The Good, the Bad and the Illiquid
By Onur Cetin, Senior Sales Executive (UK)
Liar’s Poker used to be essential reading for aspiring bankers. Among the many scenes, involving cigar smoke filled trading floors of Salomon Brothers and other relics of a reckless, bygone era, there is one I still remember even though I read it close to two decades ago, long before the credit crunch. Two bankers pick a difficult to predict event and simulate the subsequent chain reaction scenarios: what would happen to the stock market, the second order and third order consequences, who were the winners and losers, and so on. It was an inspirational way of looking at the world for me at the time when I read it. It begs the question of whether since those days the banks have evolved to take into account uncertainty systemically rather than as a pure thought experiment. I have good and slightly bad news for you.
Before we get into the answer, first let’s narrow it down. Forget about complex derivatives or securitisations with huge pools of assets, let’s focus on cash flows – what’s coming in, what’s going out – and the liquid instruments sitting safely on the bank’s balance sheet. Regulation in the form of LCR (Liquidity Coverage Ratio) and NSFR (Net Stable Funding Ratio) ensure there are enough of these assets that can be converted immediately to cash to cover outflows. Now let’s consider if this familiar daily business can be done and at what speed when the bank is contending with an ad hoc, granular stress scenario.
Setting aside the debate about correlation between the above ratios and potential redundancy of one or the other, the good news is regulatory frameworks lead to better management of liquidity risk. By now, banks are convinced that beyond any box ticking exercise, this is actually a useful framework for which it is worth having the simulation capacity. There should be many internal listeners for the good stories to tell with such a tool.
The slightly bad news is that making these calculations in a forward looking way is not a trivial process, even for mature systems. While we are not talking about complex predictive modelling, banks are finding that the real challenge is the data integration from a wide range of sources and aggregating it quickly enough to make simulation a practically useful tool. This brings us to the reason for the ‘slightly’ bad news I mentioned earlier: big data tech is evolving as fast as these data challenges, so it is not as daunting or as costly as it seems.
The main integration/aggregation challenge is easy to visualise. IT teams pre-aggregate data i.e. do the sums for you, so you don’t have to process the entire amount of data on the fly. This is what you would expect, since the analysts will look at the same books and sectors and countries everyday and neither will regulatory stress specifications change overnight. This is a good idea until the ad hoc scenario upsets the status quo. It may raise the granularity problem, where you want to run a stress test on a few companies instead of an entire sector. There may be other related issues, such as introducing some new data sources or perhaps changing your data model to fit the circumstance.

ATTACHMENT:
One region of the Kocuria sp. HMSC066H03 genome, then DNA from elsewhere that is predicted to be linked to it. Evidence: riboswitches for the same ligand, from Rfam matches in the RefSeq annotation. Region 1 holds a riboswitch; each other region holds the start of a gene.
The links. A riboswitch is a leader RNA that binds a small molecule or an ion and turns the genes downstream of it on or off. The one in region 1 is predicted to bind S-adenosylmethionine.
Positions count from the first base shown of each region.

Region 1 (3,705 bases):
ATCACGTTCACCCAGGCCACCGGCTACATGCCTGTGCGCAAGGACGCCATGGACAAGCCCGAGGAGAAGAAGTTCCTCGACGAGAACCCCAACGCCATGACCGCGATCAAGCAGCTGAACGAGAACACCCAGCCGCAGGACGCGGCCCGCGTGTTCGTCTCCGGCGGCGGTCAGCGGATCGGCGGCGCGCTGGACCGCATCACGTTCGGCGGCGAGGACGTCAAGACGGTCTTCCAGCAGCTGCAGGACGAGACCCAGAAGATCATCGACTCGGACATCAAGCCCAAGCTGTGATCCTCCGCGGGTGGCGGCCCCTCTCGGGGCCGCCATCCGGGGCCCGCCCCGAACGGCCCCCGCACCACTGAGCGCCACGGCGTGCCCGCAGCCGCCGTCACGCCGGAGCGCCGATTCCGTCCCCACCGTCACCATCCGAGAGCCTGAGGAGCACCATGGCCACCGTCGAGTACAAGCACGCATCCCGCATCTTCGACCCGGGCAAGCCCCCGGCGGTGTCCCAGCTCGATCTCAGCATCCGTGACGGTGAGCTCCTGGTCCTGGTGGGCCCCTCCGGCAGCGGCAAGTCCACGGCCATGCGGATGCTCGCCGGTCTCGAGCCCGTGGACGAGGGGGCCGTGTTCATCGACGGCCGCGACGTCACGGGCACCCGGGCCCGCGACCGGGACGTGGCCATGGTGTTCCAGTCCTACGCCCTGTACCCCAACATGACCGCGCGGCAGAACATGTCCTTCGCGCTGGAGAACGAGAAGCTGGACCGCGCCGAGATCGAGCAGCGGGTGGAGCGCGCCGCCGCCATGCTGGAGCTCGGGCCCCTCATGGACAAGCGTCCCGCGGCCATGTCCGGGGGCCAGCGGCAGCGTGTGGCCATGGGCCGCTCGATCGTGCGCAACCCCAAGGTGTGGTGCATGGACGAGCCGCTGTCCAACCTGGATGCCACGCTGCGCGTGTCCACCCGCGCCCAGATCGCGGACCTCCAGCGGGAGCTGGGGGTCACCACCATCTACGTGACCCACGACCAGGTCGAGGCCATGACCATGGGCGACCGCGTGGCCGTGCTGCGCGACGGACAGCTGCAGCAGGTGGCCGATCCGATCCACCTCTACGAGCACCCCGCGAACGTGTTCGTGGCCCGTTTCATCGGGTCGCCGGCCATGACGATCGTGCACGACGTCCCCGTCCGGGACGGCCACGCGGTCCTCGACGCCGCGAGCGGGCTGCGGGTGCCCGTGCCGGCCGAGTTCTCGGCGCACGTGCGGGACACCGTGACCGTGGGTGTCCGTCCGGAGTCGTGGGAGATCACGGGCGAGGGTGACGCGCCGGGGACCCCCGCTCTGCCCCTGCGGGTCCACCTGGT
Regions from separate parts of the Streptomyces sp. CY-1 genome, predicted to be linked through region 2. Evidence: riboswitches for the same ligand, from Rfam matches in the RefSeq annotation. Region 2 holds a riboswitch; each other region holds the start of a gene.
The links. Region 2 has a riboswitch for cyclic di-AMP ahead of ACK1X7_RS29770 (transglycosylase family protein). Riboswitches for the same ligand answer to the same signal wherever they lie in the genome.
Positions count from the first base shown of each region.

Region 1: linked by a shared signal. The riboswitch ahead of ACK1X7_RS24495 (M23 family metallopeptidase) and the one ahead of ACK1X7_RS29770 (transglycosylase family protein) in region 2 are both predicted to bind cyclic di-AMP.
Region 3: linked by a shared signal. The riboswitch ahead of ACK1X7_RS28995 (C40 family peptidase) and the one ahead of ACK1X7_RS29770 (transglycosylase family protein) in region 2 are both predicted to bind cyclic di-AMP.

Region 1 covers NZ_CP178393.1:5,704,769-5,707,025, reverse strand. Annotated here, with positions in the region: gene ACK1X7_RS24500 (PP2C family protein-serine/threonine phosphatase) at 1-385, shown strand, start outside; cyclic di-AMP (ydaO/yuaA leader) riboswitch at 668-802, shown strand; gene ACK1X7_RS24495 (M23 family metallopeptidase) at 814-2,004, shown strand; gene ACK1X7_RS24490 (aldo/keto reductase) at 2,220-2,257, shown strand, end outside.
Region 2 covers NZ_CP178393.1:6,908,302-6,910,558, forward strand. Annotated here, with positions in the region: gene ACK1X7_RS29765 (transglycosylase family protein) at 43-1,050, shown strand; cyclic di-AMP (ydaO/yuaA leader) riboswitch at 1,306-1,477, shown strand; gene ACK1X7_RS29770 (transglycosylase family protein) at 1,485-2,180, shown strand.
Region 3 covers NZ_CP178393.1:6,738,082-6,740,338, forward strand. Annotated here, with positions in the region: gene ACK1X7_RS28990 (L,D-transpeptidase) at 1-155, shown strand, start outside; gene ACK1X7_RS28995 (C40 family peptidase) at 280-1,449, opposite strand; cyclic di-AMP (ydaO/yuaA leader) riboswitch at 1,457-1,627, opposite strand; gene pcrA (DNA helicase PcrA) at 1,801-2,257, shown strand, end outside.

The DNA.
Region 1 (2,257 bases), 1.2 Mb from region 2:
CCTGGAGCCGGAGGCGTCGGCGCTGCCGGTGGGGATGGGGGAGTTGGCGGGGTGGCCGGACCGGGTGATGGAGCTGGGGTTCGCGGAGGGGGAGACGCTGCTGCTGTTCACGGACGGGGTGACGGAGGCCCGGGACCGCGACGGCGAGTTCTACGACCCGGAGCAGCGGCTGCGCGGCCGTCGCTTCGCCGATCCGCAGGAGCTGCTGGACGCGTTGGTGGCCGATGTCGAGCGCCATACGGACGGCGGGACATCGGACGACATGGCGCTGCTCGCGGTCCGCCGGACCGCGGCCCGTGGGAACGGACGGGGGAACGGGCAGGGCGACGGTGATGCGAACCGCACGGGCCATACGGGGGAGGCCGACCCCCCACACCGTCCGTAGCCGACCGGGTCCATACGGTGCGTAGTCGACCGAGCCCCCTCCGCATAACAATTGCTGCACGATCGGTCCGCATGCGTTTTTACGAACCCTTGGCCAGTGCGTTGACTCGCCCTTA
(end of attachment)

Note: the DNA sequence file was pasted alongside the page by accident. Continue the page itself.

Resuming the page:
Processing all of the data, even joining different databases to make it a happy home for all the different data sources you might need, is one solution to these issues however its simplicity is deceptive. Processing all this in new servers with increased RAM is punitively expensive, even before we take on board the current global chip shortage. Hard disks are much, much cheaper. If you could put the data on a hard disk to inspect and customise your scenarios as needed, provided the system is fast enough, your IT problems will recede and better problems will emerge with the expanded horizons your new tools provide. Immediate accessibility of data also makes real-time monitoring of cash flows possible, so you can get an understanding of what is going on during the day and have the agility to make quick decisions when needed. Disk space is not a problem anymore, so you can store everything and explain your decisions. An audit trail is a natural by-product of this setup. This is exactly how Opensee is powering innovation in liquidity management platforms and delivering it across tier-1 banks.
A recurring theme in Liar’s Poker is the development of corporate structures as banks expand. Probably the thought experiments of the traders were really their way to cling to creativity as systems were enhancing the day-to-day routine. This highlights the area that I love talking about with Opensee clients. Once the granularity problem is solved and a powerful simulation engine is in place, it opens up a whole new dimension of uses and unleashes creativity. There could even be ways to unravel the interactions of different metrics and dynamics throughout the bank, for sharing with others interested in seeing the scenario results. Big Data is challenging, but the ongoing tech breakthroughs give the new generation of bankers the power to harness it for new ideas.